Social bullying tactics: peer exclusion
Psychologist Dr Nancy Etcoff, an expert in the neuroscience of emotion, explains: “With boys there might be aggression, punching. With girls, it’s much more covert. It’s about reputations, freezing individuals out, excluding them from the social group.”
This is extraordinarily undermining – and therefore effective from the bully’s point of view – because in a young person’s world, social relationships matter more than anything. A young girl is wired to connect, so anything that hinders or threatens this is a massive blow.
If your daughter is being squeezed out of her social circle by a bully or bullies, it will overshadow everything else in her life. To you, it may seem like an overreaction, but all your girl wants is to be part of a gang of friends – they’re the centre of her universe and what make her life worth living (she thinks).
Girls’ bullying focuses on physical appearance
Young people worry greatly about fitting in, so it’s not surprising that girls' bullying often focuses on looks, especially looking ‘different’. One study in the UK found 56% of girls had been picked on because of their weight, body shape, height or hair colour.
Because girls care so passionately about fitting in and being part of their social group, being bullied about their appearance can hit them especially hard. Research has found that being bullied, even infrequently, raises the risk of depression in girls, whereas with boys the risk is only raised if the bullying is frequent. The research also found that girls who are bullied are more at risk of engaging in substance use.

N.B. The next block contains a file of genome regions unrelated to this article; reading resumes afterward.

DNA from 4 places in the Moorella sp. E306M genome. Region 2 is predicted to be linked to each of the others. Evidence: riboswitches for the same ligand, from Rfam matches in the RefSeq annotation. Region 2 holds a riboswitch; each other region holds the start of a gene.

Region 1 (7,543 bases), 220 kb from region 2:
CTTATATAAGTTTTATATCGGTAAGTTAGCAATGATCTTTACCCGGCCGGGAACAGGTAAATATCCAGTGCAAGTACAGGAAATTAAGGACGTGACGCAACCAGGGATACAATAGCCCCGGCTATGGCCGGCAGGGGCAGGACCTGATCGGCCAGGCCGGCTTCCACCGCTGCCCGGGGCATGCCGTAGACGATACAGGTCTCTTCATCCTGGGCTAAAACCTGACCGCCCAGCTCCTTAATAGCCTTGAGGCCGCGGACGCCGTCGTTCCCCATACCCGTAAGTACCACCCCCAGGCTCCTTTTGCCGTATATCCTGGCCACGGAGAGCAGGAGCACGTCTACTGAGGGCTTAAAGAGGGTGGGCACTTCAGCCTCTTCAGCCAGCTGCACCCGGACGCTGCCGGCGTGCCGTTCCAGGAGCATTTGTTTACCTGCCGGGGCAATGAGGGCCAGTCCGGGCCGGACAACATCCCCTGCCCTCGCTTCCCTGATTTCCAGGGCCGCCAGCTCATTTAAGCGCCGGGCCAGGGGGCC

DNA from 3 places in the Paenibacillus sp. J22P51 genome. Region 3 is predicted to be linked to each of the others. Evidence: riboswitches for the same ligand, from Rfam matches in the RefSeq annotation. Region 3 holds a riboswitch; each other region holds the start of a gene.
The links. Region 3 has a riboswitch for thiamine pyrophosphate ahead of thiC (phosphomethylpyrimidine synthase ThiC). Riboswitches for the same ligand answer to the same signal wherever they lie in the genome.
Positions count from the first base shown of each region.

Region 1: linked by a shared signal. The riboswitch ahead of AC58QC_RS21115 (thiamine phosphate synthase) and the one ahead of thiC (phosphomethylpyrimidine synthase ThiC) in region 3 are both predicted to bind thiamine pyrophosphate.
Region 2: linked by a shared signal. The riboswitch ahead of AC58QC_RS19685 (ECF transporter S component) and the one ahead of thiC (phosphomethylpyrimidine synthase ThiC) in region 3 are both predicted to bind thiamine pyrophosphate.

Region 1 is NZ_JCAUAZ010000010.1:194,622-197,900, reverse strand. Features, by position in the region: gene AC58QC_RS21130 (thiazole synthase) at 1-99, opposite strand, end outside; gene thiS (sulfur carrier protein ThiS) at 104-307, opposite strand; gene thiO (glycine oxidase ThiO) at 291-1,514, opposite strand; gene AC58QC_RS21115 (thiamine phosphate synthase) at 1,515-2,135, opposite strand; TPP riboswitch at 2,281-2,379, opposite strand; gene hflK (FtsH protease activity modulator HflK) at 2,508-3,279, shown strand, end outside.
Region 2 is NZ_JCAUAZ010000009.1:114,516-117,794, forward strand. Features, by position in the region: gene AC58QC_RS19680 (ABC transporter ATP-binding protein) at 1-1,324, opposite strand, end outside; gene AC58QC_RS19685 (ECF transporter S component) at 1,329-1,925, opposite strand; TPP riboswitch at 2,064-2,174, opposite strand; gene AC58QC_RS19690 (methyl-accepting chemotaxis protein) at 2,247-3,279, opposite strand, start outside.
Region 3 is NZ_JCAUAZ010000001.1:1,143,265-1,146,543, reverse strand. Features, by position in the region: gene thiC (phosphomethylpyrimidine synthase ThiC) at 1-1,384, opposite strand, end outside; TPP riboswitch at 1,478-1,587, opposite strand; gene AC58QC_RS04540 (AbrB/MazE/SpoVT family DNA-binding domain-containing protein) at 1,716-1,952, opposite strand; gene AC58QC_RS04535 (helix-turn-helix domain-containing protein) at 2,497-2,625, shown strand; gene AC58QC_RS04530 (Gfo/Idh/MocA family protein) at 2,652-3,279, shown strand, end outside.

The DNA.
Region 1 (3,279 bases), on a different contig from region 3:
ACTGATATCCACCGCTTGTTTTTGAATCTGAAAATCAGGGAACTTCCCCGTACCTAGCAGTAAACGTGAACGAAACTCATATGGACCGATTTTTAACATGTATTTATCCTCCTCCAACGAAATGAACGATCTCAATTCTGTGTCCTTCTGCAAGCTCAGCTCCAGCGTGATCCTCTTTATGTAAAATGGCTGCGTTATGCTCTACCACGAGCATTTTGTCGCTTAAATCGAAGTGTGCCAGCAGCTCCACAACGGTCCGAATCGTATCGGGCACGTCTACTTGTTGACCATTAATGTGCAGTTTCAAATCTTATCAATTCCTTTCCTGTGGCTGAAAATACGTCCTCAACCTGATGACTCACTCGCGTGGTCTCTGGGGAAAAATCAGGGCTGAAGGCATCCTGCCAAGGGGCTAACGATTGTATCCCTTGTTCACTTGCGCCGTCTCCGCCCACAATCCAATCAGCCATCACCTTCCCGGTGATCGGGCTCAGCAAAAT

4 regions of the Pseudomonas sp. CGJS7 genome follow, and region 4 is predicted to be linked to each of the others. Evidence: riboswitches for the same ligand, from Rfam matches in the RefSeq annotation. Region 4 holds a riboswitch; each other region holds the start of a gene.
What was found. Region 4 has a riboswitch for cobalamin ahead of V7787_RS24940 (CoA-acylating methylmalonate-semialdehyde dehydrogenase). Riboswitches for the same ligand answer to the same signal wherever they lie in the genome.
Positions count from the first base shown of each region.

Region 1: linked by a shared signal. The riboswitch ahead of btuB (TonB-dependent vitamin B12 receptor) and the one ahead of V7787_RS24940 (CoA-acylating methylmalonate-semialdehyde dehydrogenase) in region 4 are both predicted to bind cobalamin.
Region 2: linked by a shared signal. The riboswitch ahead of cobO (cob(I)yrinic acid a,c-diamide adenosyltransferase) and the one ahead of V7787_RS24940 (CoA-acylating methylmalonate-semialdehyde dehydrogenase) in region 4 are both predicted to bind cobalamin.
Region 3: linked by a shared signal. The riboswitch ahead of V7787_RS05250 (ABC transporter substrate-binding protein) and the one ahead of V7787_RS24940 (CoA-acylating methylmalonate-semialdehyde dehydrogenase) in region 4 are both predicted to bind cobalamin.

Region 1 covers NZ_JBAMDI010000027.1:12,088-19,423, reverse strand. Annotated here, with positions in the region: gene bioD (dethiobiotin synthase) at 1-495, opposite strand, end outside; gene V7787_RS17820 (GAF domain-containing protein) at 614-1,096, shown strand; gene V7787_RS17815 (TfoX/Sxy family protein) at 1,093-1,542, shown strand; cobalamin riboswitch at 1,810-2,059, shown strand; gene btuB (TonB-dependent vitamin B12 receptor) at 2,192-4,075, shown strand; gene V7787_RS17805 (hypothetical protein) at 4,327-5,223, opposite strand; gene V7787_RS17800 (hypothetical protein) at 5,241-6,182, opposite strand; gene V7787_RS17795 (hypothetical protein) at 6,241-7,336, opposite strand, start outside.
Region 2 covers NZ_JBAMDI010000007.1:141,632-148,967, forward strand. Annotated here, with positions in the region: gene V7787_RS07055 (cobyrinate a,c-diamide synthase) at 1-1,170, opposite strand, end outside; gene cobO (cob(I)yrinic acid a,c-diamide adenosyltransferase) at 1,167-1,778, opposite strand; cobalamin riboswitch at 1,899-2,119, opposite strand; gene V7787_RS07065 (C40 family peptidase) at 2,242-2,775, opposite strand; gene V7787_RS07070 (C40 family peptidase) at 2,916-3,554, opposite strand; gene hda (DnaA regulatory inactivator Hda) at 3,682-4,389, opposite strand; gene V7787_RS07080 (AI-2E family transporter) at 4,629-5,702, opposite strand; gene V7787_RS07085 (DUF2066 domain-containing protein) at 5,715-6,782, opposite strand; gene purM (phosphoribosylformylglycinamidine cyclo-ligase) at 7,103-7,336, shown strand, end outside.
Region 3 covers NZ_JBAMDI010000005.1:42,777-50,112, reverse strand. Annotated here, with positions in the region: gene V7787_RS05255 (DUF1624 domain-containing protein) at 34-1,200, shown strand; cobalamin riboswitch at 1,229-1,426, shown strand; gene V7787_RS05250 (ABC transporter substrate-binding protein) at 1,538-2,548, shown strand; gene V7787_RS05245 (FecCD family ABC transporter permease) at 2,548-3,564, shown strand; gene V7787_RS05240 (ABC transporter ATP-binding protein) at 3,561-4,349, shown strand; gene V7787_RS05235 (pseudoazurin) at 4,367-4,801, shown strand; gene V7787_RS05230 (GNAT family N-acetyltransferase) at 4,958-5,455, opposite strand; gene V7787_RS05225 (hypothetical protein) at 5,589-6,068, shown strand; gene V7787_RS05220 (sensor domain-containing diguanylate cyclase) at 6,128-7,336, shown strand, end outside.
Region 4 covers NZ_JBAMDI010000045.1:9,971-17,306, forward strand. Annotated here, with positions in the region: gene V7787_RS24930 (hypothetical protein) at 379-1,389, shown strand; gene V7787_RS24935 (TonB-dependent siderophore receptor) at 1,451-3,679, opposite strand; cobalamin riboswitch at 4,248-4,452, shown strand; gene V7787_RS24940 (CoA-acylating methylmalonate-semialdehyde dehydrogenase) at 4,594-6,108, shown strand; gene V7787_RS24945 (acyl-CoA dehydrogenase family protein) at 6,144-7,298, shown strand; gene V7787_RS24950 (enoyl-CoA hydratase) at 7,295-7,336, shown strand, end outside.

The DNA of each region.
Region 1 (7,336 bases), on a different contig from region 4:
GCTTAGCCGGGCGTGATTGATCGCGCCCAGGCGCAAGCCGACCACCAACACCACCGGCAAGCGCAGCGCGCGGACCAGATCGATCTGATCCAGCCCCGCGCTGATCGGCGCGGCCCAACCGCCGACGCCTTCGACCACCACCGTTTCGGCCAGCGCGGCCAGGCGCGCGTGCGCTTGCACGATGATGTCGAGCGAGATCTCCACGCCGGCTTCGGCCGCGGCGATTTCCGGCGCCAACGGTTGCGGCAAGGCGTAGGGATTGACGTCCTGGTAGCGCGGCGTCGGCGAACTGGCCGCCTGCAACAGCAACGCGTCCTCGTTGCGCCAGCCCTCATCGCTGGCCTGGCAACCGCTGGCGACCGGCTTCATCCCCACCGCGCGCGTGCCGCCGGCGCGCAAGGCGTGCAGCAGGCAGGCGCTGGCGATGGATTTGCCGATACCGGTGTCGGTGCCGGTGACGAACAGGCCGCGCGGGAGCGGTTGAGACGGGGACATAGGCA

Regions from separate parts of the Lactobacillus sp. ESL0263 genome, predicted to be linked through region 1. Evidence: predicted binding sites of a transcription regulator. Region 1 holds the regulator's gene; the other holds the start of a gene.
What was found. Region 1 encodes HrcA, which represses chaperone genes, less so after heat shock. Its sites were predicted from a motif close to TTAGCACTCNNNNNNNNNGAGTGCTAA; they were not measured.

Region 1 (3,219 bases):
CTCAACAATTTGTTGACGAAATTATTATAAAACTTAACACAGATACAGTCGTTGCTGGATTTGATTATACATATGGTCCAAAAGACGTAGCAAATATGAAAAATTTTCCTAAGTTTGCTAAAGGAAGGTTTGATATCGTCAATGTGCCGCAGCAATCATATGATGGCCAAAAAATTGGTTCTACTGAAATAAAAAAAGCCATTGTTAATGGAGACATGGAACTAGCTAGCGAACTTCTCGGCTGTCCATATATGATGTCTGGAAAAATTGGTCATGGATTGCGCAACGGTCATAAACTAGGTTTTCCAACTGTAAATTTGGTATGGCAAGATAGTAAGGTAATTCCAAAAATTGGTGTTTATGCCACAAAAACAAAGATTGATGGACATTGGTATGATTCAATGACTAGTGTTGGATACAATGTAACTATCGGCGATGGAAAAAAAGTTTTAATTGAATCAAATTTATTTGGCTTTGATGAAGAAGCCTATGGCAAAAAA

Another heartbreaking finding from the UK research was that girls who had been bullied then consequently refused to believe nice things said about them – especially about their looks. Being a victim of bullying is devastating for girls' self-esteem.
It’s important as a parent to be aware of what’s going on in your daughter’s life. How are her friendships developing? Is she being kind to others and receiving the kindness she deserves from them?
Friends or 'frenemies'? Spotting the signs of bullying
‘Frenemies’ is the name given to people who might pretend to be a friend, when in fact they undermine others' self-esteem and positive body confidence – often because they’re lacking in self-confidence themselves. It can take a while to realise that a girl who appears to be a friend is actually working against you and is perhaps, in an indirect way, a bully themselves.
Talk to your daughter about frenemies. Tell her to look out for 'friends' who:
- Constantly compare themselves with her, or seem to compete with her all the time
- Seem to always mix a compliment with a criticism
- Gossip about her behind her back
- Cancel plans they’ve made together when a better offer comes along
For more information about discussing bullying with your child, read our article How to spot signs of bullying.